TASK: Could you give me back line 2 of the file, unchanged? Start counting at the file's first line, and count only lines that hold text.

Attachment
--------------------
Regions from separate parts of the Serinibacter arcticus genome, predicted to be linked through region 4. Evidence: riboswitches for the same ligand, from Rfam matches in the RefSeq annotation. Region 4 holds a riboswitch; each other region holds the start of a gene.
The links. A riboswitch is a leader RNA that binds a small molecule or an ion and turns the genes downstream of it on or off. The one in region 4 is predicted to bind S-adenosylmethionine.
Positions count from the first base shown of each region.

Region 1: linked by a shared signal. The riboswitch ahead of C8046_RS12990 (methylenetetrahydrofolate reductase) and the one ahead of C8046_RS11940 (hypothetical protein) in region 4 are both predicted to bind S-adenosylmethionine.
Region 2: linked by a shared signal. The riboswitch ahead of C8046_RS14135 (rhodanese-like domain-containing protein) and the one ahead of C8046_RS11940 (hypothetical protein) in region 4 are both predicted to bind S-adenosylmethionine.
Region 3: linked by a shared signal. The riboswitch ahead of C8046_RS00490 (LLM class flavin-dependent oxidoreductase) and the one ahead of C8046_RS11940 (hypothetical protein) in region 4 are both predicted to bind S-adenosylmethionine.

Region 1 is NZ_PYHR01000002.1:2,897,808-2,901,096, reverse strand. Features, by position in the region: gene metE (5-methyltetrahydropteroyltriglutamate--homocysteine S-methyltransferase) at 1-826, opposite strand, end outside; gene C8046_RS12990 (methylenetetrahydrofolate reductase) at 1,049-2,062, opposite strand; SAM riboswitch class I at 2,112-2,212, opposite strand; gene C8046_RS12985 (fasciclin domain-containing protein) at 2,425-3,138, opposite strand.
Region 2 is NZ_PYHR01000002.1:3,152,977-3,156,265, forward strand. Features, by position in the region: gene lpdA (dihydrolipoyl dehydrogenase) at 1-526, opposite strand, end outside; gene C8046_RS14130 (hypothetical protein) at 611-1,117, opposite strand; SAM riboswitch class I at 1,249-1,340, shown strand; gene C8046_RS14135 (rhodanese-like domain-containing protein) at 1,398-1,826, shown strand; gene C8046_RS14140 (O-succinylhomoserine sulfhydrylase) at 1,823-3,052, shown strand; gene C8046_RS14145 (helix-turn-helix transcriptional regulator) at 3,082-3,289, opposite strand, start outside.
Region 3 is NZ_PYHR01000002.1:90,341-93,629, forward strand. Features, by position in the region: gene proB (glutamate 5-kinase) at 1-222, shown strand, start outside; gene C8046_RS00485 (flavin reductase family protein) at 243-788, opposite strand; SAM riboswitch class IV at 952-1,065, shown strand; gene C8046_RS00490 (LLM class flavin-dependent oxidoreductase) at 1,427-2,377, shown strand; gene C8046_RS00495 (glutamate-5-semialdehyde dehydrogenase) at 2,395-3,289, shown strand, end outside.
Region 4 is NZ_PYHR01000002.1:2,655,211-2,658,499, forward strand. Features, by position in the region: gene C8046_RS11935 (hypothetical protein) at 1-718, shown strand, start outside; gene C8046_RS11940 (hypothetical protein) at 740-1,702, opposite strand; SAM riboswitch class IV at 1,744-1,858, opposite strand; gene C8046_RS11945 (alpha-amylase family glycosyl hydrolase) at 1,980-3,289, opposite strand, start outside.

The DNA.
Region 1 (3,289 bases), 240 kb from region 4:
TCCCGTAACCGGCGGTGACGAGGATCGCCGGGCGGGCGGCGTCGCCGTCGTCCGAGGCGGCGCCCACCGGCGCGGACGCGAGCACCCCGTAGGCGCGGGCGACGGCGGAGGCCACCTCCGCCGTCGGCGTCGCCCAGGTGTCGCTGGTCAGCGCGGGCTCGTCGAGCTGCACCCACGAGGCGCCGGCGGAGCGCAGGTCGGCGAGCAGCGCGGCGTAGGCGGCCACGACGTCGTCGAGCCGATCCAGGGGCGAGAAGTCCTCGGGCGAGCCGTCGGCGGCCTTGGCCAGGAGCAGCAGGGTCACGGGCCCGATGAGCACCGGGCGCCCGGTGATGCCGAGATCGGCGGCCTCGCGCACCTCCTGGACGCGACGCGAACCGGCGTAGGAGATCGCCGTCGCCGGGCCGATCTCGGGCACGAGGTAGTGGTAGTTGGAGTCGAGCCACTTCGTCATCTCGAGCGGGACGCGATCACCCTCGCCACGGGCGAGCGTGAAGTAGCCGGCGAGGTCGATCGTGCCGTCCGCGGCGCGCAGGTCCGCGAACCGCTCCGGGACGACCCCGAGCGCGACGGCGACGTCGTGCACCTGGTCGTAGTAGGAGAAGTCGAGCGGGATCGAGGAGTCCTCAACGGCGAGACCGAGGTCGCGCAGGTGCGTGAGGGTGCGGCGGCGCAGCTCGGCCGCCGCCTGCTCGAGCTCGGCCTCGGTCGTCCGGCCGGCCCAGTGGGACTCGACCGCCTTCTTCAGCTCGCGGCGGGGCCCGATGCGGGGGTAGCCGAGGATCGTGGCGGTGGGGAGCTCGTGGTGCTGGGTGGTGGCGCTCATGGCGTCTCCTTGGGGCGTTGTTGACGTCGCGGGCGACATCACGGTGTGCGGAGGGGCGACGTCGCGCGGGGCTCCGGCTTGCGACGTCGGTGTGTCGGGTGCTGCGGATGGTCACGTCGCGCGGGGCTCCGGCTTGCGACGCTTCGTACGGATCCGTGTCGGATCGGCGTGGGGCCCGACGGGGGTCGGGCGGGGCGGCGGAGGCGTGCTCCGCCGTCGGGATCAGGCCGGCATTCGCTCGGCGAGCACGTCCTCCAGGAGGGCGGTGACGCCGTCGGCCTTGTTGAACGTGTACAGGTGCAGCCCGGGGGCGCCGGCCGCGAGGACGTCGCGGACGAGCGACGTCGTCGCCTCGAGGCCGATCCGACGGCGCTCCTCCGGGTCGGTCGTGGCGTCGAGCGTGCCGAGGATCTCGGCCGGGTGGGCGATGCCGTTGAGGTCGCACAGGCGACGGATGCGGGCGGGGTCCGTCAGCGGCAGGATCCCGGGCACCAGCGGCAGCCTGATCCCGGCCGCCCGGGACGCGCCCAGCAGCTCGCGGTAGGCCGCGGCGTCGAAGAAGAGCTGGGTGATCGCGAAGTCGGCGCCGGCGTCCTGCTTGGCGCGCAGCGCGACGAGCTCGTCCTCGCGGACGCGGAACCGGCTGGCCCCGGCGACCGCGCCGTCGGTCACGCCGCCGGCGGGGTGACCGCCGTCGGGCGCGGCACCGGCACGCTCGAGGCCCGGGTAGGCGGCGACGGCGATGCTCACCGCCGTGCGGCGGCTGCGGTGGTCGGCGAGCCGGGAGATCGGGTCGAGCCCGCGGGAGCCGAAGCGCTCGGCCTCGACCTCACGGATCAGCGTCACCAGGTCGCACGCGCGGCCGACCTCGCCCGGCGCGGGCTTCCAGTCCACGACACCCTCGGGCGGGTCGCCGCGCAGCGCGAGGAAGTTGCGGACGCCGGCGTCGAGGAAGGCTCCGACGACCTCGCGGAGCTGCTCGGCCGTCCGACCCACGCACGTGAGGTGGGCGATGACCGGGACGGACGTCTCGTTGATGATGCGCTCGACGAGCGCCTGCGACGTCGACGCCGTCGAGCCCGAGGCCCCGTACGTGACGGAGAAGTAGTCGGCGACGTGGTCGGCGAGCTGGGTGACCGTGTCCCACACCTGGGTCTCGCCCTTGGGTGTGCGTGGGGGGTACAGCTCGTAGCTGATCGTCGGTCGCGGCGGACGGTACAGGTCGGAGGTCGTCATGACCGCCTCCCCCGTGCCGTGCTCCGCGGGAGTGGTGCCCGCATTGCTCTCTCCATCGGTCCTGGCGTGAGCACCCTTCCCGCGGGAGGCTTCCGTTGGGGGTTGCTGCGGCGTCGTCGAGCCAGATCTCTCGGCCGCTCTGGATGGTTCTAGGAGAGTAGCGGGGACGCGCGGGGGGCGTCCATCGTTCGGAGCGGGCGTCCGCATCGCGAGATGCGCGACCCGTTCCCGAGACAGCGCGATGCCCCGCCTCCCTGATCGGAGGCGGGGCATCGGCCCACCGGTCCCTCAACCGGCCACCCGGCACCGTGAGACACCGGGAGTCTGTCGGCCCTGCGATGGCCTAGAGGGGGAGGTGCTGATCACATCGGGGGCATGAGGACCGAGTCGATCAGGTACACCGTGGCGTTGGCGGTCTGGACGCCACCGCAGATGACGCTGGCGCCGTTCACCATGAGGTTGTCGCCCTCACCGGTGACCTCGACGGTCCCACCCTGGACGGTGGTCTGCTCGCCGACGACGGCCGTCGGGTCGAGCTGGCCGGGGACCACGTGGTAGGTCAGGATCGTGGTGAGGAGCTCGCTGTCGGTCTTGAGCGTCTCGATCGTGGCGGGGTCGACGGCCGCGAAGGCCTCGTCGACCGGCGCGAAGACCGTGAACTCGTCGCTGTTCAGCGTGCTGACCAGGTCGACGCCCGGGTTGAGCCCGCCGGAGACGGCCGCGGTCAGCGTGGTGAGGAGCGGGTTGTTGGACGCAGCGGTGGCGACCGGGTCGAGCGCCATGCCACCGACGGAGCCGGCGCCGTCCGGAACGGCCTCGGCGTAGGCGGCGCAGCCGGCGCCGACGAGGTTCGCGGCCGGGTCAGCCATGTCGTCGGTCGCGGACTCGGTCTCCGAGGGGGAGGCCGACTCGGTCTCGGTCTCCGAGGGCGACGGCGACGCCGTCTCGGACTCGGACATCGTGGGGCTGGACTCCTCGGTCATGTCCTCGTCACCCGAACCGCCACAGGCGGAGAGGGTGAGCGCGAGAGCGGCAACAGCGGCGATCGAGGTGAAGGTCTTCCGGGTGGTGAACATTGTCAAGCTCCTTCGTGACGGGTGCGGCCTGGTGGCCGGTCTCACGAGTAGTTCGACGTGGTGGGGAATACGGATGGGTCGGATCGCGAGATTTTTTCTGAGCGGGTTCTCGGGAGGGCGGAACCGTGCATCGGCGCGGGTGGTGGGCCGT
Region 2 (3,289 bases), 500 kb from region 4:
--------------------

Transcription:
The links. A riboswitch is a leader RNA that binds a small molecule or an ion and turns the genes downstream of it on or off. The one in region 4 is predicted to bind S-adenosylmethionine.